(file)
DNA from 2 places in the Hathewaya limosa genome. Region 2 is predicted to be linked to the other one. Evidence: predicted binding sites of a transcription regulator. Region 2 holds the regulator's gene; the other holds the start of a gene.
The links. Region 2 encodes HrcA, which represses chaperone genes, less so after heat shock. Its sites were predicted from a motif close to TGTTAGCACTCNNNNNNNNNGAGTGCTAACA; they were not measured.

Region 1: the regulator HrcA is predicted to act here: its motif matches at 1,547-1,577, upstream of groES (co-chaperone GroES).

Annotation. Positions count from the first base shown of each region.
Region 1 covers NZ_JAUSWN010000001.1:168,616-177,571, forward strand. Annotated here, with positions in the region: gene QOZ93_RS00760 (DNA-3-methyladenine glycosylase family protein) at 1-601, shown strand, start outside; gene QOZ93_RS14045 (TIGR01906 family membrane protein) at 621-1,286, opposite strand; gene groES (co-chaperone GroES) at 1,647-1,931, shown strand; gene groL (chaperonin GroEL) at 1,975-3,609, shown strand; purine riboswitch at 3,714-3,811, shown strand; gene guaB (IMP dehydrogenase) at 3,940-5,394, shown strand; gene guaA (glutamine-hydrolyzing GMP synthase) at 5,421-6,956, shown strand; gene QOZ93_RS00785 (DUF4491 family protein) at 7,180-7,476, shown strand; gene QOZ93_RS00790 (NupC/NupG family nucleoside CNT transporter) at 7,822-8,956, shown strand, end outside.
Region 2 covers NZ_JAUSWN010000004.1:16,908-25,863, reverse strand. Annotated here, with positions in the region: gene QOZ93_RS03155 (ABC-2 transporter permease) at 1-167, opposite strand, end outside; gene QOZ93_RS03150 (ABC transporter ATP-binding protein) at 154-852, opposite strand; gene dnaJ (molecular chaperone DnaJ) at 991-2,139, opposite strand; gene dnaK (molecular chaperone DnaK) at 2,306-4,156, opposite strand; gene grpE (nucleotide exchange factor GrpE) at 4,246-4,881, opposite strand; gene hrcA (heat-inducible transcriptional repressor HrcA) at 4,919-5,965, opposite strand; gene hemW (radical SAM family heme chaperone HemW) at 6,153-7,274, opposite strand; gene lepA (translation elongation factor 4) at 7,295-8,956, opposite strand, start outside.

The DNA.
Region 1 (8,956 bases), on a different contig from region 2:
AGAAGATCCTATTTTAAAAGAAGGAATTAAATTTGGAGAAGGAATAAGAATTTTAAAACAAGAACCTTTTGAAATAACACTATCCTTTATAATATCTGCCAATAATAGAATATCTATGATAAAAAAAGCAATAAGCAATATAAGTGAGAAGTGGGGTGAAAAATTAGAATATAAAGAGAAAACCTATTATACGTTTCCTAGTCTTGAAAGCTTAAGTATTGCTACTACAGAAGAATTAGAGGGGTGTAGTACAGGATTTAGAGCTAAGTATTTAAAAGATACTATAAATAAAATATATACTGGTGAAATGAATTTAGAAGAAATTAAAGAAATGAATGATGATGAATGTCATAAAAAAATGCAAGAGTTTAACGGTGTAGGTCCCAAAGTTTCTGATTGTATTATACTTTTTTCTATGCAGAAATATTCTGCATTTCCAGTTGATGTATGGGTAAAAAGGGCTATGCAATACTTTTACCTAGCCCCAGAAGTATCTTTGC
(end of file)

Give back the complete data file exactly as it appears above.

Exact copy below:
DNA from 2 places in the Hathewaya limosa genome. Region 2 is predicted to be linked to the other one. Evidence: predicted binding sites of a transcription regulator. Region 2 holds the regulator's gene; the other holds the start of a gene.
The links. Region 2 encodes HrcA, which represses chaperone genes, less so after heat shock. Its sites were predicted from a motif close to TGTTAGCACTCNNNNNNNNNGAGTGCTAACA; they were not measured.

Region 1: the regulator HrcA is predicted to act here: its motif matches at 1,547-1,577, upstream of groES (co-chaperone GroES).

Annotation. Positions count from the first base shown of each region.
Region 1 covers NZ_JAUSWN010000001.1:168,616-177,571, forward strand. Annotated here, with positions in the region: gene QOZ93_RS00760 (DNA-3-methyladenine glycosylase family protein) at 1-601, shown strand, start outside; gene QOZ93_RS14045 (TIGR01906 family membrane protein) at 621-1,286, opposite strand; gene groES (co-chaperone GroES) at 1,647-1,931, shown strand; gene groL (chaperonin GroEL) at 1,975-3,609, shown strand; purine riboswitch at 3,714-3,811, shown strand; gene guaB (IMP dehydrogenase) at 3,940-5,394, shown strand; gene guaA (glutamine-hydrolyzing GMP synthase) at 5,421-6,956, shown strand; gene QOZ93_RS00785 (DUF4491 family protein) at 7,180-7,476, shown strand; gene QOZ93_RS00790 (NupC/NupG family nucleoside CNT transporter) at 7,822-8,956, shown strand, end outside.
Region 2 covers NZ_JAUSWN010000004.1:16,908-25,863, reverse strand. Annotated here, with positions in the region: gene QOZ93_RS03155 (ABC-2 transporter permease) at 1-167, opposite strand, end outside; gene QOZ93_RS03150 (ABC transporter ATP-binding protein) at 154-852, opposite strand; gene dnaJ (molecular chaperone DnaJ) at 991-2,139, opposite strand; gene dnaK (molecular chaperone DnaK) at 2,306-4,156, opposite strand; gene grpE (nucleotide exchange factor GrpE) at 4,246-4,881, opposite strand; gene hrcA (heat-inducible transcriptional repressor HrcA) at 4,919-5,965, opposite strand; gene hemW (radical SAM family heme chaperone HemW) at 6,153-7,274, opposite strand; gene lepA (translation elongation factor 4) at 7,295-8,956, opposite strand, start outside.

The DNA.
Region 1 (8,956 bases), on a different contig from region 2:
AGAAGATCCTATTTTAAAAGAAGGAATTAAATTTGGAGAAGGAATAAGAATTTTAAAACAAGAACCTTTTGAAATAACACTATCCTTTATAATATCTGCCAATAATAGAATATCTATGATAAAAAAAGCAATAAGCAATATAAGTGAGAAGTGGGGTGAAAAATTAGAATATAAAGAGAAAACCTATTATACGTTTCCTAGTCTTGAAAGCTTAAGTATTGCTACTACAGAAGAATTAGAGGGGTGTAGTACAGGATTTAGAGCTAAGTATTTAAAAGATACTATAAATAAAATATATACTGGTGAAATGAATTTAGAAGAAATTAAAGAAATGAATGATGATGAATGTCATAAAAAAATGCAAGAGTTTAACGGTGTAGGTCCCAAAGTTTCTGATTGTATTATACTTTTTTCTATGCAGAAATATTCTGCATTTCCAGTTGATGTATGGGTAAAAAGGGCTATGCAATACTTTTACCTAGCCCCAGAAGTATCTTTGC